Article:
It was 2007 and Captain Sid Hynes was staring down the barrel at early retirement when, as they so often do, the seas changed. A mariner since the age of 15, Hynes had spent the last two decades at the forefront of Canada’s marine industry, including roles as president of Canship Ltd., and chairman of Marine Atlantic Inc. Then intermodal shipping firm Oceanex headhunted him for a job as CEO. Leading a public company wasn’t for him, but the opportunity beckoned.
In recent months, we’ve seen several Atlantic Canadian companies announce layoffs. Though they happen with some frequency, these particular layoffs raised eyebrows. It wasn’t just the timing, coming in the wake of reports we have finally emerged from a prolonged recession. It’s more the unprecedented nature of the layoffs that drew attention.
What does it take to lead a company recognized as one of Canada’s 50 Best Managed Companies for seven consecutive years? Jean-Paul Deveau took over the reins of Acadian Seaplants from his father in 2002, building the company into a multimillion-dollar performer exporting to 70 markets worldwide. Not one to rest on his laurels, he is constantly focused on what’s next.
Atlantic Canadians love talking about government. Certainly, the past year provided lots of fodder for debate. From the continued courage of Newfoundland and Labrador’s Premier,to the challenges of Nova Scotia’s first NDP government,to New Brunswick’s dramatic shift in direction on utility ownership and fiscal management, there has been much to discuss.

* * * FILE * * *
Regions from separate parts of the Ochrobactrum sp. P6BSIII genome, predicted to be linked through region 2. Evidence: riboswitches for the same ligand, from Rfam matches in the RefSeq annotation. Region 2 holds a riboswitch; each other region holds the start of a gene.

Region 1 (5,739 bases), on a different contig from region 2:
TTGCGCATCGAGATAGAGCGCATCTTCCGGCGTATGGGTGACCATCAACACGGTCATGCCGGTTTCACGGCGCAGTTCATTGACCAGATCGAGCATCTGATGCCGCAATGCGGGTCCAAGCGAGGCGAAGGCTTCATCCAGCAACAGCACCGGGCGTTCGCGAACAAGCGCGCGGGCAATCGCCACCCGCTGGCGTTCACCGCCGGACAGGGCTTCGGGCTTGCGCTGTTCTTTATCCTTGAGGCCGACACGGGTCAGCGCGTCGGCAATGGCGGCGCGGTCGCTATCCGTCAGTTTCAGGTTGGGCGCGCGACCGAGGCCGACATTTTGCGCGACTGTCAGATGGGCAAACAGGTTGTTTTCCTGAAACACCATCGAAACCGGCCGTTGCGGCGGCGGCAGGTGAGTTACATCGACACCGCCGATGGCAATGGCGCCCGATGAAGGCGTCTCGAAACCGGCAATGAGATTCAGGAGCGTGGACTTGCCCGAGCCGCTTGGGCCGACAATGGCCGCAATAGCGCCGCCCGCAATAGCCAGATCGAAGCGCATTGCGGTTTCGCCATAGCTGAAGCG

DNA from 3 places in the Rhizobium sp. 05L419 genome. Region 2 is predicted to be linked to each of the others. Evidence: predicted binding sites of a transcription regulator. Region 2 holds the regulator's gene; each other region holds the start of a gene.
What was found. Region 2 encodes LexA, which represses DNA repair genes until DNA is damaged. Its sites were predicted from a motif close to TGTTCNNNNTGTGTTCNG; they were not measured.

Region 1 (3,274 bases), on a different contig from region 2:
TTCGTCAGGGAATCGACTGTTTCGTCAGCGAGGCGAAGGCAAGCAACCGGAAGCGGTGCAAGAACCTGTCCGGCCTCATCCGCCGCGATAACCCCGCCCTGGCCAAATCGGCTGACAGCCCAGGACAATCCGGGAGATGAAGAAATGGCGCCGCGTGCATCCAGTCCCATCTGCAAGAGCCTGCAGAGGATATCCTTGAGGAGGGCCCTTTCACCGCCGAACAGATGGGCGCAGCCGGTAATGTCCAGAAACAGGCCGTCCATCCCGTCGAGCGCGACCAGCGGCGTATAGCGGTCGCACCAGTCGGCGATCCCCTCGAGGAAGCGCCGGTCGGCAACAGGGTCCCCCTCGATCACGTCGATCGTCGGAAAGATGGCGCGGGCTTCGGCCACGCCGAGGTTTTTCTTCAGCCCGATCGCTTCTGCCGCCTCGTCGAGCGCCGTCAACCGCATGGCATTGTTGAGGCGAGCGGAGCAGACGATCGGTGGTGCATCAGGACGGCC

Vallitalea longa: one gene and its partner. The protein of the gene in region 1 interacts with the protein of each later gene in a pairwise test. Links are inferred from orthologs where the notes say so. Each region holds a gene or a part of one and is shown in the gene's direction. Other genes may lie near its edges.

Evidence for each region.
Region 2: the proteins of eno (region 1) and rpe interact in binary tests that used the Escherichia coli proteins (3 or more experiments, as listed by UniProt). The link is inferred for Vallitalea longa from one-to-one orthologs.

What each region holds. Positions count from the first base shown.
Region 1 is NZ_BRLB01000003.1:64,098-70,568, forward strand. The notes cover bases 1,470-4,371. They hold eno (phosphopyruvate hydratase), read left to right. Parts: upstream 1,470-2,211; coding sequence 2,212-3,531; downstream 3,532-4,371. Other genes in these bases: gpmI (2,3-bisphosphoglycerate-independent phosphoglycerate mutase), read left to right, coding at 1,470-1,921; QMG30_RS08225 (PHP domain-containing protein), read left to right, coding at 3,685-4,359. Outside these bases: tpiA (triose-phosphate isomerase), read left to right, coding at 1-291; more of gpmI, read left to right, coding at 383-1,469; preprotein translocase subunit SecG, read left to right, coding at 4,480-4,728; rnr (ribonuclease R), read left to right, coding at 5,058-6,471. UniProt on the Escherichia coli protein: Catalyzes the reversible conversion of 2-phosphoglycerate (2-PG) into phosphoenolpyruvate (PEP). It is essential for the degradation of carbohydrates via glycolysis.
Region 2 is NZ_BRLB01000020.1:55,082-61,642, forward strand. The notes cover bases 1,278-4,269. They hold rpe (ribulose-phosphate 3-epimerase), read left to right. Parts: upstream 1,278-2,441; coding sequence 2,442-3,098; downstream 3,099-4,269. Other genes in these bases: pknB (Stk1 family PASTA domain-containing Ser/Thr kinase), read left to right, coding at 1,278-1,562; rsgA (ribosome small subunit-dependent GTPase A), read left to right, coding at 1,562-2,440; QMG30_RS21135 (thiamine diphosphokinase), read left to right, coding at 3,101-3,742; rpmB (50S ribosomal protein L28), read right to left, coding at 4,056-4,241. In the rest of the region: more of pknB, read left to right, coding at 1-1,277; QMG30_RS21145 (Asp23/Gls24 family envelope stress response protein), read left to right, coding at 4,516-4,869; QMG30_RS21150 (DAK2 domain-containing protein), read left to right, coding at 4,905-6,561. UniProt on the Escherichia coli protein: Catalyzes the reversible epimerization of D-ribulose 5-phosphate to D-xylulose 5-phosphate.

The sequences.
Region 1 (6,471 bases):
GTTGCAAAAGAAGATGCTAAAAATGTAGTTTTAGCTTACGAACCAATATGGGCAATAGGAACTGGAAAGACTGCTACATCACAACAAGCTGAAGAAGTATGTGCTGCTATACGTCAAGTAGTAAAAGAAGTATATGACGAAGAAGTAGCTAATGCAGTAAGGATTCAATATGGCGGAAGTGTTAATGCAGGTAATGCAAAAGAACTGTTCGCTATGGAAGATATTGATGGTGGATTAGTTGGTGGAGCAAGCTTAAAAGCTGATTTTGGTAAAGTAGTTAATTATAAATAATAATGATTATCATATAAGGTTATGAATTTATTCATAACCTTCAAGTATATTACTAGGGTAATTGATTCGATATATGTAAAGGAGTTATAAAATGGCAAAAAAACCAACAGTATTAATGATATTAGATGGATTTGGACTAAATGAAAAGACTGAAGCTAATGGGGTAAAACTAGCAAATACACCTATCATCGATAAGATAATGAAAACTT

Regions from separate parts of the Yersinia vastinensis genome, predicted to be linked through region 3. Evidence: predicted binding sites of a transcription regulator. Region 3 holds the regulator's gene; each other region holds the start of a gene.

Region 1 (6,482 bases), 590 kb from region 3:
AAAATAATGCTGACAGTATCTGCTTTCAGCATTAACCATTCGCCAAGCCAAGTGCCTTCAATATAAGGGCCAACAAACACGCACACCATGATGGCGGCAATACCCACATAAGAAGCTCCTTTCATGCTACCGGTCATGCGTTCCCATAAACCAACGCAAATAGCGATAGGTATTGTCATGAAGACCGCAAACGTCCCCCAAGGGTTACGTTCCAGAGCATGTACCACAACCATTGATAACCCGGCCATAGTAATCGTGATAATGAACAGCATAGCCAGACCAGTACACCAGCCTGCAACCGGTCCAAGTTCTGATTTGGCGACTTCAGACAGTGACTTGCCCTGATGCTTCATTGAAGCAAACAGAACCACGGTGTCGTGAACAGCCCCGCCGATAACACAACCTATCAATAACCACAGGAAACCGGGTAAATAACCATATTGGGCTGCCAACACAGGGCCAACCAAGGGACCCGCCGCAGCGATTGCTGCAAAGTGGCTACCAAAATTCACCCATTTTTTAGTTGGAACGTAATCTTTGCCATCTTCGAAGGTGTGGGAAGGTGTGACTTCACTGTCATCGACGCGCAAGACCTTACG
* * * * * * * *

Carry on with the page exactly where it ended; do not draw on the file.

I was thinking the other day just how many interviews have I conducted? I've been doing this for 11 years and I probably on average interview four people a day, so based on 250 working days/year that's roughly 11,000 interviews! Other than feeling rather old all of a sudden, I feel somewhat equipped to comment on what makes a good interview since I've seen many good (and many not so good) over the years. Here are a few suggestions…
Every day I am in the privileged position of being able to hear first-hand perceptions about employment in the public sector. And it is always fascinating!
Lee Bragg, son of John Bragg, was appointed CEO of EastLink in 1999. In the decade since, he has successfully led the integration of 12 cable companies, resulting in an innovative telecommunications provider serving communities across Canada. As the company prepares to add wireless offerings to its customer base, he sees no shortage of exhilarating challenges ahead for him, his team and the next generation of Braggs.
As a child, Ron Lovett earned money any way he could – shoveling snow, managing three paper routes and giving five dollar haircuts to friends. At the age of 22, he started Source Security & Investigations to offer security services to nightclubs, and for events. Eight years later, the company now employs 450 licensed guards across Canada and its credentials include Canadian Idol and The Rolling Stones.